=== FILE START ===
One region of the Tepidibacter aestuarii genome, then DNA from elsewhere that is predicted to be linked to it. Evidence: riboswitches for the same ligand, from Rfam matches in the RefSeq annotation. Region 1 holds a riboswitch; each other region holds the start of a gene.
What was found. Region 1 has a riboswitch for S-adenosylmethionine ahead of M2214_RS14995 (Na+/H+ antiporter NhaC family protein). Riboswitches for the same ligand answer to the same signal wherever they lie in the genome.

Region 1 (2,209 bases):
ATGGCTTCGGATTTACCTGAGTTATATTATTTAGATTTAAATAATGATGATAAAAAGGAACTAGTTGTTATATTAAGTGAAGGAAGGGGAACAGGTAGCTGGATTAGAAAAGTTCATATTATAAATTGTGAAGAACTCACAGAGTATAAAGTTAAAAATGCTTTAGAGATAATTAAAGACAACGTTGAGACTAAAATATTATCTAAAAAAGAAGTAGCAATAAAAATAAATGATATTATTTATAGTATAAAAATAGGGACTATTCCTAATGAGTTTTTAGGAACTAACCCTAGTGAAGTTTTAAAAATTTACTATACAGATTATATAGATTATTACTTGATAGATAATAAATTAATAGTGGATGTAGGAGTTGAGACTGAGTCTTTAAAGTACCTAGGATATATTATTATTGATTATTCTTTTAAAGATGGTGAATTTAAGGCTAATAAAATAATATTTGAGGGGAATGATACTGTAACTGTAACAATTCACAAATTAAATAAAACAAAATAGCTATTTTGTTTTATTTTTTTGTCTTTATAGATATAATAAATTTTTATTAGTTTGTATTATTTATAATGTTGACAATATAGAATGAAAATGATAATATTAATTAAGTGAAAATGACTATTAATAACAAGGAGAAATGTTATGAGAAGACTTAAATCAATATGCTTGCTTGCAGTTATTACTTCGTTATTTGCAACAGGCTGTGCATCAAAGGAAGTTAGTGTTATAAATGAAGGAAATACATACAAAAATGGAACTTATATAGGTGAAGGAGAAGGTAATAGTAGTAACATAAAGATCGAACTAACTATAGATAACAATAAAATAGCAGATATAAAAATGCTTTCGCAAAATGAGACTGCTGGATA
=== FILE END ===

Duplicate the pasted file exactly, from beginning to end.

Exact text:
One region of the Tepidibacter aestuarii genome, then DNA from elsewhere that is predicted to be linked to it. Evidence: riboswitches for the same ligand, from Rfam matches in the RefSeq annotation. Region 1 holds a riboswitch; each other region holds the start of a gene.
What was found. Region 1 has a riboswitch for S-adenosylmethionine ahead of M2214_RS14995 (Na+/H+ antiporter NhaC family protein). Riboswitches for the same ligand answer to the same signal wherever they lie in the genome.

Region 1 (2,209 bases):
ATGGCTTCGGATTTACCTGAGTTATATTATTTAGATTTAAATAATGATGATAAAAAGGAACTAGTTGTTATATTAAGTGAAGGAAGGGGAACAGGTAGCTGGATTAGAAAAGTTCATATTATAAATTGTGAAGAACTCACAGAGTATAAAGTTAAAAATGCTTTAGAGATAATTAAAGACAACGTTGAGACTAAAATATTATCTAAAAAAGAAGTAGCAATAAAAATAAATGATATTATTTATAGTATAAAAATAGGGACTATTCCTAATGAGTTTTTAGGAACTAACCCTAGTGAAGTTTTAAAAATTTACTATACAGATTATATAGATTATTACTTGATAGATAATAAATTAATAGTGGATGTAGGAGTTGAGACTGAGTCTTTAAAGTACCTAGGATATATTATTATTGATTATTCTTTTAAAGATGGTGAATTTAAGGCTAATAAAATAATATTTGAGGGGAATGATACTGTAACTGTAACAATTCACAAATTAAATAAAACAAAATAGCTATTTTGTTTTATTTTTTTGTCTTTATAGATATAATAAATTTTTATTAGTTTGTATTATTTATAATGTTGACAATATAGAATGAAAATGATAATATTAATTAAGTGAAAATGACTATTAATAACAAGGAGAAATGTTATGAGAAGACTTAAATCAATATGCTTGCTTGCAGTTATTACTTCGTTATTTGCAACAGGCTGTGCATCAAAGGAAGTTAGTGTTATAAATGAAGGAAATACATACAAAAATGGAACTTATATAGGTGAAGGAGAAGGTAATAGTAGTAACATAAAGATCGAACTAACTATAGATAACAATAAAATAGCAGATATAAAAATGCTTTCGCAAAATGAGACTGCTGGATA